The Complementary Role of Sheep in Upland and Hill Areas

A National Sheep Association publication

Resource explained

The long term sustainability of sheep farming is important if we are to supply domestic, export and developing markets against a backdrop of a growing world population and expanding ethnic diversity and wealth.

Sheep farming businesses in upland and hill areas provide a wide range of public goods and services. The National Sheep Association (NSA) considers these to fall into three pillars of sustainability; economic, environmental and social. This revised report considers the three pillars and provides a summary of aspirations for each sector. The NSA believes that the realisation of these aspirations are essential for the future of the sheep industry in the UK hills and uplands.

The report provides evidence and arguments to make a compelling case for the rightful recognition of sheep farming in the uplands.

One of the aims behind it is for it to be useful in providing a refreshed and appealing argument to policy makers and the wider public.

Findings & recommendations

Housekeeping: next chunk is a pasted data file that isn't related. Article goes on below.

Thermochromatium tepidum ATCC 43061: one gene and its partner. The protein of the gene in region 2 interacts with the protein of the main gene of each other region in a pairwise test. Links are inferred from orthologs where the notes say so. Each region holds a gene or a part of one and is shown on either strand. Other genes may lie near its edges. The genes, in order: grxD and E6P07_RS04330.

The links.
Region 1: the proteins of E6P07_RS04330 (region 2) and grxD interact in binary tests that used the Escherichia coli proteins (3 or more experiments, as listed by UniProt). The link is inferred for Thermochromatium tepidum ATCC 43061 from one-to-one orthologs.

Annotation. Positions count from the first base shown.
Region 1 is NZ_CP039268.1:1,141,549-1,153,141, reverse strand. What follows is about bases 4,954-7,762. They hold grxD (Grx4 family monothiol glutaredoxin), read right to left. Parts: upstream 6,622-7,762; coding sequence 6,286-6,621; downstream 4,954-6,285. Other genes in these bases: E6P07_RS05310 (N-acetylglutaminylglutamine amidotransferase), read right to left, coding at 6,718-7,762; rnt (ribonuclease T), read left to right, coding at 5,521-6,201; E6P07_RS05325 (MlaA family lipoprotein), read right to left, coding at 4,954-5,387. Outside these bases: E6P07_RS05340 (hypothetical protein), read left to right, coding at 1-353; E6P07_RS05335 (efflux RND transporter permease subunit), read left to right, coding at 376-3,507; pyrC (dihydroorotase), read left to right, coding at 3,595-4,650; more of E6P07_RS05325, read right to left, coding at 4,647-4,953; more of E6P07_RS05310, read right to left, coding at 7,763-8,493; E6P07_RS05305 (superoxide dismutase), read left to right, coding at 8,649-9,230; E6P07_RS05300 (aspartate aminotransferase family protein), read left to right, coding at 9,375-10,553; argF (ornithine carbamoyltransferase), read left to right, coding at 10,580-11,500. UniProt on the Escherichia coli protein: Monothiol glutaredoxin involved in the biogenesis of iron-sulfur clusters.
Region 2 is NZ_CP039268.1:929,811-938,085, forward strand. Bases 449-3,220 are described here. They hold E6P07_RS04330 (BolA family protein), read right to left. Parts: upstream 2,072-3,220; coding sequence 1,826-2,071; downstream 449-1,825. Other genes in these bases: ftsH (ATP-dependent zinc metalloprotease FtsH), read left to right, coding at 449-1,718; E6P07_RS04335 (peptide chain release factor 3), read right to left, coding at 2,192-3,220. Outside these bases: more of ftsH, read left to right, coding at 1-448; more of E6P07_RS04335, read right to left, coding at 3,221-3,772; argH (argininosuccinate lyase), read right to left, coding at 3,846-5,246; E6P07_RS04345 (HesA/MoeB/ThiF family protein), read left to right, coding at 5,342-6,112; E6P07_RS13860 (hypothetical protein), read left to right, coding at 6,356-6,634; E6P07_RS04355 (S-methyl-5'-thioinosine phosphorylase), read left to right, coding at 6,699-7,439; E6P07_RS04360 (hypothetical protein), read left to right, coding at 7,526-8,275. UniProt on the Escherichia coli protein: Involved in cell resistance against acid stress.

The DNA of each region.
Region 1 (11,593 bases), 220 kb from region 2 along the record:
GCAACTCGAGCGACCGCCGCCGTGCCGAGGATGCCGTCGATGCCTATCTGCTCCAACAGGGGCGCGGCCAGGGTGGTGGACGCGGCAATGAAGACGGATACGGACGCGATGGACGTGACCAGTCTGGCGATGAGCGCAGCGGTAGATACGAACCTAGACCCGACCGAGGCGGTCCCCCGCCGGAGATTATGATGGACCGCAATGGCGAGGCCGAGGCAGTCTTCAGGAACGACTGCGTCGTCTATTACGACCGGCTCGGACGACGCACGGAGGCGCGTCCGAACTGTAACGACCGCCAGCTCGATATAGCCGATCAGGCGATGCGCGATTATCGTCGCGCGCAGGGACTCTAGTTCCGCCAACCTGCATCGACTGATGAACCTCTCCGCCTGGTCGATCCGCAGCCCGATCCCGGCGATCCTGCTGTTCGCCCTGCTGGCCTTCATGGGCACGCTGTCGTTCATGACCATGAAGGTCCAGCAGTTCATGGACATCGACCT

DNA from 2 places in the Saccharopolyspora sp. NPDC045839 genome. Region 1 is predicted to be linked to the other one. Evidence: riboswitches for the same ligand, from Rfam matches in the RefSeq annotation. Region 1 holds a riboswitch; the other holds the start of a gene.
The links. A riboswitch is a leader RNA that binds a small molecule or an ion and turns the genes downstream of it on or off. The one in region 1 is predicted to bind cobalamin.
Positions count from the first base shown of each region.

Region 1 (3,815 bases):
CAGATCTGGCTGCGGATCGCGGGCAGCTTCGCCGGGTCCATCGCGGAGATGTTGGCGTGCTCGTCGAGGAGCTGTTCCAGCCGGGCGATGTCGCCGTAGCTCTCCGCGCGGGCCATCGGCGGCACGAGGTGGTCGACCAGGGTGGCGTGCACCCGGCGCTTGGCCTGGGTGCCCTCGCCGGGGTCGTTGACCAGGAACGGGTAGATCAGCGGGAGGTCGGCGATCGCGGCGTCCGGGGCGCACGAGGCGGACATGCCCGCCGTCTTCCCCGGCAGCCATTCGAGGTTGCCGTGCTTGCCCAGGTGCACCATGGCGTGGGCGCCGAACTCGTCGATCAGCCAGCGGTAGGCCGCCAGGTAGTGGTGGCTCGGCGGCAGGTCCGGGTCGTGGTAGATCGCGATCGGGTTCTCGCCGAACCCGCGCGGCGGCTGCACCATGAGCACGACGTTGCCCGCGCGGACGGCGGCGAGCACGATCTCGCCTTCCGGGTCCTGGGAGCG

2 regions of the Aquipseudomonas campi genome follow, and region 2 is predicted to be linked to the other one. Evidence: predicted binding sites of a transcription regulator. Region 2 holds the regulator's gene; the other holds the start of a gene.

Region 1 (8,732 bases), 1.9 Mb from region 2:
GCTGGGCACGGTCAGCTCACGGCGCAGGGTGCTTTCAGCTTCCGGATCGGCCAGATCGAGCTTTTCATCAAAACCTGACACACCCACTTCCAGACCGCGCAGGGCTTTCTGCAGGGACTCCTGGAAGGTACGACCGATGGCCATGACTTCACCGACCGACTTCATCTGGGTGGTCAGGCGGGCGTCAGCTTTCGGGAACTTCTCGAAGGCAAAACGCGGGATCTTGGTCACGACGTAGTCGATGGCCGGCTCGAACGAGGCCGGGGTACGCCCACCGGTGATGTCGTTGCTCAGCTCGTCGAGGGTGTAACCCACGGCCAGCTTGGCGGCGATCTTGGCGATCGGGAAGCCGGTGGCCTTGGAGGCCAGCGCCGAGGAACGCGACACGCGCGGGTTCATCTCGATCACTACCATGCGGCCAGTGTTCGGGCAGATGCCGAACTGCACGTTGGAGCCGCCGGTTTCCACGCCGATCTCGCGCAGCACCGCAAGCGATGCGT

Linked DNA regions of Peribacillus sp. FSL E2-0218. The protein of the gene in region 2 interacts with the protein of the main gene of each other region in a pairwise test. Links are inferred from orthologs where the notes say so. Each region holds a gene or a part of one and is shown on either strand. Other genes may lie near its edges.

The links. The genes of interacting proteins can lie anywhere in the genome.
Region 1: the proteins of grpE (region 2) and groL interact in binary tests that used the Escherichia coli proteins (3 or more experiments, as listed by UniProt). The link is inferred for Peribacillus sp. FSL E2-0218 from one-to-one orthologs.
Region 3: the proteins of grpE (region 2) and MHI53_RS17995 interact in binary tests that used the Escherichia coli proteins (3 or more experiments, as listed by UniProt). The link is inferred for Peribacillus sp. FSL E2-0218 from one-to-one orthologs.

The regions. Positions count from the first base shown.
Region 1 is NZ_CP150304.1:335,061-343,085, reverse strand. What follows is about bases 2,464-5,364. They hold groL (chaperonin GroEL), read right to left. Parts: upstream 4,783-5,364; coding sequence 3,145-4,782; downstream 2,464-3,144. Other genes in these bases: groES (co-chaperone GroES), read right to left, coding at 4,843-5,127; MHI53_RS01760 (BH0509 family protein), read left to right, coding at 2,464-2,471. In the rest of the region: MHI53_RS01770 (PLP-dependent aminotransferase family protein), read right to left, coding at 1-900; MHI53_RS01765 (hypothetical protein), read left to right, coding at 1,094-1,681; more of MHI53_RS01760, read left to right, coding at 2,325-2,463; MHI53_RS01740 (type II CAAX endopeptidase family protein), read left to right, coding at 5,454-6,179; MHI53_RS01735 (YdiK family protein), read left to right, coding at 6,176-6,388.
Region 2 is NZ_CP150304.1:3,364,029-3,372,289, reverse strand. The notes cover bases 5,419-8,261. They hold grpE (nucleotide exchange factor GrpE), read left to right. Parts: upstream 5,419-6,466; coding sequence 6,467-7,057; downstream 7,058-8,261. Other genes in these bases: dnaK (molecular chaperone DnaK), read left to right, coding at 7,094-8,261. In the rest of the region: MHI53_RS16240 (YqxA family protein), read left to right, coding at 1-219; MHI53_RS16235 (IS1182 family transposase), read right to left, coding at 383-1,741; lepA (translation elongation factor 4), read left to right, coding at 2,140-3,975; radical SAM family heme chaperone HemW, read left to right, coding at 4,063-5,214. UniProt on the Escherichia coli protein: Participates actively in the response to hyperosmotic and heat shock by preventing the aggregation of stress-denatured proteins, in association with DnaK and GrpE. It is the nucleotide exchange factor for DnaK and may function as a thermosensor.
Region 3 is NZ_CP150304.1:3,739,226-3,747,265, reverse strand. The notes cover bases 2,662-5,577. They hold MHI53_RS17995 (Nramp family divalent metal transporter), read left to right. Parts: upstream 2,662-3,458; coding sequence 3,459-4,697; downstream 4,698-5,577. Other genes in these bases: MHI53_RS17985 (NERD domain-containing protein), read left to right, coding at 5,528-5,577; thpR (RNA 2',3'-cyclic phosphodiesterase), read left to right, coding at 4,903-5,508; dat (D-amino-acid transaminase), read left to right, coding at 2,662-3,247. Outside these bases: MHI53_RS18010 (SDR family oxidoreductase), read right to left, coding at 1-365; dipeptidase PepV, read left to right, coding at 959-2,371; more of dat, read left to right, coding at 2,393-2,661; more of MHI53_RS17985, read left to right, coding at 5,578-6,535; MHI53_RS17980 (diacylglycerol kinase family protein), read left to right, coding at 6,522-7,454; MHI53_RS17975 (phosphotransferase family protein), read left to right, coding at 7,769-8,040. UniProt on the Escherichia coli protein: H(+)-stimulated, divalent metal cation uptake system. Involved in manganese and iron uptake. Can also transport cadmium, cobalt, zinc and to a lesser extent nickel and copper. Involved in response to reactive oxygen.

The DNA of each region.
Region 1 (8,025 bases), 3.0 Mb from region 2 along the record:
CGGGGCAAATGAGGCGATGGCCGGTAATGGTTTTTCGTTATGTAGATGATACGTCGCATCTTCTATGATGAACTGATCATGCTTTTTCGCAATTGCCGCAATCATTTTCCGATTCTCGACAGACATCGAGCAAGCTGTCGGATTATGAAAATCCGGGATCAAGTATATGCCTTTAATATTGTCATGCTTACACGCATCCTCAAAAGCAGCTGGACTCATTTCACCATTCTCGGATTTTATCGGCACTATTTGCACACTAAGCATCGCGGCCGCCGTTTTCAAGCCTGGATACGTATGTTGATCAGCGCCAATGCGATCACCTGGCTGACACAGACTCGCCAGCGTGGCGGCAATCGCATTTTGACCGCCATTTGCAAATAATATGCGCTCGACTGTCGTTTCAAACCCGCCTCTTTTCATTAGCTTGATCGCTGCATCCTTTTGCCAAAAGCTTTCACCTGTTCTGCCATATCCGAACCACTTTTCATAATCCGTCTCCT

• The loss of valuable genetic traits carried by upland breeds would change the entire face of the UK sheep industry.
  • The unique environment created by hundreds of years of upland farming is highly valuable in relation to water quality, carbon sequestration, and biodiversity, and provides people with social and health benefits.
  • Upland sheep farmers are proud of their work and achievements that often span generations, and of the strong sense of belonging provided by their ancestral heritage.
  • Hill and upland sheep farming is one of our oldest industries, but should be recognised as one of our most modern in terms of renewable technology and triple bottom line accounting. It is a way of life that continues to hold the values that have been easily lost in an increasingly urban and distant society.
  • Within such a sensitive and iconic land type, it is important to ensure the right sort of sheep farming can thrive, and that upland farmers can rise to the challenge of quality in all they do, as well as helping to communicate it.
  • The NSA believe it is vital that the hill and upland sheep sector, producing sustainable meat and wool, is additionally supported and rewarded for the many public goods and services it provides.

Associated Agricology Partner Organisation(s):

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